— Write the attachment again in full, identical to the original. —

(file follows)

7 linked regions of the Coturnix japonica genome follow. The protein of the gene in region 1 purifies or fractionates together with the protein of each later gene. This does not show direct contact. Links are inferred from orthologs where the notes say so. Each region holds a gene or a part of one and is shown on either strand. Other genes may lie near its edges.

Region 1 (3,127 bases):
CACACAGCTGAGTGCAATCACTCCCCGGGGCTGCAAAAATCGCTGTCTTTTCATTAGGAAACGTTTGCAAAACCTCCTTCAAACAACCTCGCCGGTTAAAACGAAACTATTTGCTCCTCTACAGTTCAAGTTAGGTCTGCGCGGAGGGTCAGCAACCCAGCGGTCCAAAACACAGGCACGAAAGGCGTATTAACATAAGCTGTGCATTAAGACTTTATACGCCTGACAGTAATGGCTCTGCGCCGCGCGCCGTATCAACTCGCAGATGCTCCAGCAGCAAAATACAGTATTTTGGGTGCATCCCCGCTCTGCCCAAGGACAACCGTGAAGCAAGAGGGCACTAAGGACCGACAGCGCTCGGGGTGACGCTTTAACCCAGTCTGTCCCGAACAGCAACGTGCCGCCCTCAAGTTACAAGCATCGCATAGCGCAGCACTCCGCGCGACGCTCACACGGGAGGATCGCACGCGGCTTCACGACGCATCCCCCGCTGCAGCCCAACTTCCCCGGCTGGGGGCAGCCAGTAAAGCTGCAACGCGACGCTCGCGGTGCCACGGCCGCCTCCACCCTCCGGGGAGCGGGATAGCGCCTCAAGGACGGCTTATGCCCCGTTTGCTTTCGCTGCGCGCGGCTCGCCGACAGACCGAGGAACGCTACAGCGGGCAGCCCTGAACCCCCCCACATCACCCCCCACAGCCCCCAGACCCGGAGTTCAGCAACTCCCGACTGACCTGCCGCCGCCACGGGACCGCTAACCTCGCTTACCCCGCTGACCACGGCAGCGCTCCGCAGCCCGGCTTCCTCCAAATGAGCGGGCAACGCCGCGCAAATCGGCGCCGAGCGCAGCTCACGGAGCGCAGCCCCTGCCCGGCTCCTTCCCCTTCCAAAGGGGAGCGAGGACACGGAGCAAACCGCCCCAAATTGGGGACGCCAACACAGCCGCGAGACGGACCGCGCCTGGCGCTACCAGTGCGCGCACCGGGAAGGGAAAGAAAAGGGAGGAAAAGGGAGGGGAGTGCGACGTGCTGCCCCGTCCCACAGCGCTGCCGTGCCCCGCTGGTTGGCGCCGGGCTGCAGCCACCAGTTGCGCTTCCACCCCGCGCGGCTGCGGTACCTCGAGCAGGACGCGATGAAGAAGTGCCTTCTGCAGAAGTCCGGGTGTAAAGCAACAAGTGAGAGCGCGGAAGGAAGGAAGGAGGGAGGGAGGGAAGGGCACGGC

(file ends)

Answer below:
7 linked regions of the Coturnix japonica genome follow. The protein of the gene in region 1 purifies or fractionates together with the protein of each later gene. This does not show direct contact. Links are inferred from orthologs where the notes say so. Each region holds a gene or a part of one and is shown on either strand. Other genes may lie near its edges.

Region 1 (3,127 bases):
CACACAGCTGAGTGCAATCACTCCCCGGGGCTGCAAAAATCGCTGTCTTTTCATTAGGAAACGTTTGCAAAACCTCCTTCAAACAACCTCGCCGGTTAAAACGAAACTATTTGCTCCTCTACAGTTCAAGTTAGGTCTGCGCGGAGGGTCAGCAACCCAGCGGTCCAAAACACAGGCACGAAAGGCGTATTAACATAAGCTGTGCATTAAGACTTTATACGCCTGACAGTAATGGCTCTGCGCCGCGCGCCGTATCAACTCGCAGATGCTCCAGCAGCAAAATACAGTATTTTGGGTGCATCCCCGCTCTGCCCAAGGACAACCGTGAAGCAAGAGGGCACTAAGGACCGACAGCGCTCGGGGTGACGCTTTAACCCAGTCTGTCCCGAACAGCAACGTGCCGCCCTCAAGTTACAAGCATCGCATAGCGCAGCACTCCGCGCGACGCTCACACGGGAGGATCGCACGCGGCTTCACGACGCATCCCCCGCTGCAGCCCAACTTCCCCGGCTGGGGGCAGCCAGTAAAGCTGCAACGCGACGCTCGCGGTGCCACGGCCGCCTCCACCCTCCGGGGAGCGGGATAGCGCCTCAAGGACGGCTTATGCCCCGTTTGCTTTCGCTGCGCGCGGCTCGCCGACAGACCGAGGAACGCTACAGCGGGCAGCCCTGAACCCCCCCACATCACCCCCCACAGCCCCCAGACCCGGAGTTCAGCAACTCCCGACTGACCTGCCGCCGCCACGGGACCGCTAACCTCGCTTACCCCGCTGACCACGGCAGCGCTCCGCAGCCCGGCTTCCTCCAAATGAGCGGGCAACGCCGCGCAAATCGGCGCCGAGCGCAGCTCACGGAGCGCAGCCCCTGCCCGGCTCCTTCCCCTTCCAAAGGGGAGCGAGGACACGGAGCAAACCGCCCCAAATTGGGGACGCCAACACAGCCGCGAGACGGACCGCGCCTGGCGCTACCAGTGCGCGCACCGGGAAGGGAAAGAAAAGGGAGGAAAAGGGAGGGGAGTGCGACGTGCTGCCCCGTCCCACAGCGCTGCCGTGCCCCGCTGGTTGGCGCCGGGCTGCAGCCACCAGTTGCGCTTCCACCCCGCGCGGCTGCGGTACCTCGAGCAGGACGCGATGAAGAAGTGCCTTCTGCAGAAGTCCGGGTGTAAAGCAACAAGTGAGAGCGCGGAAGGAAGGAAGGAGGGAGGGAGGGAAGGGCACGGC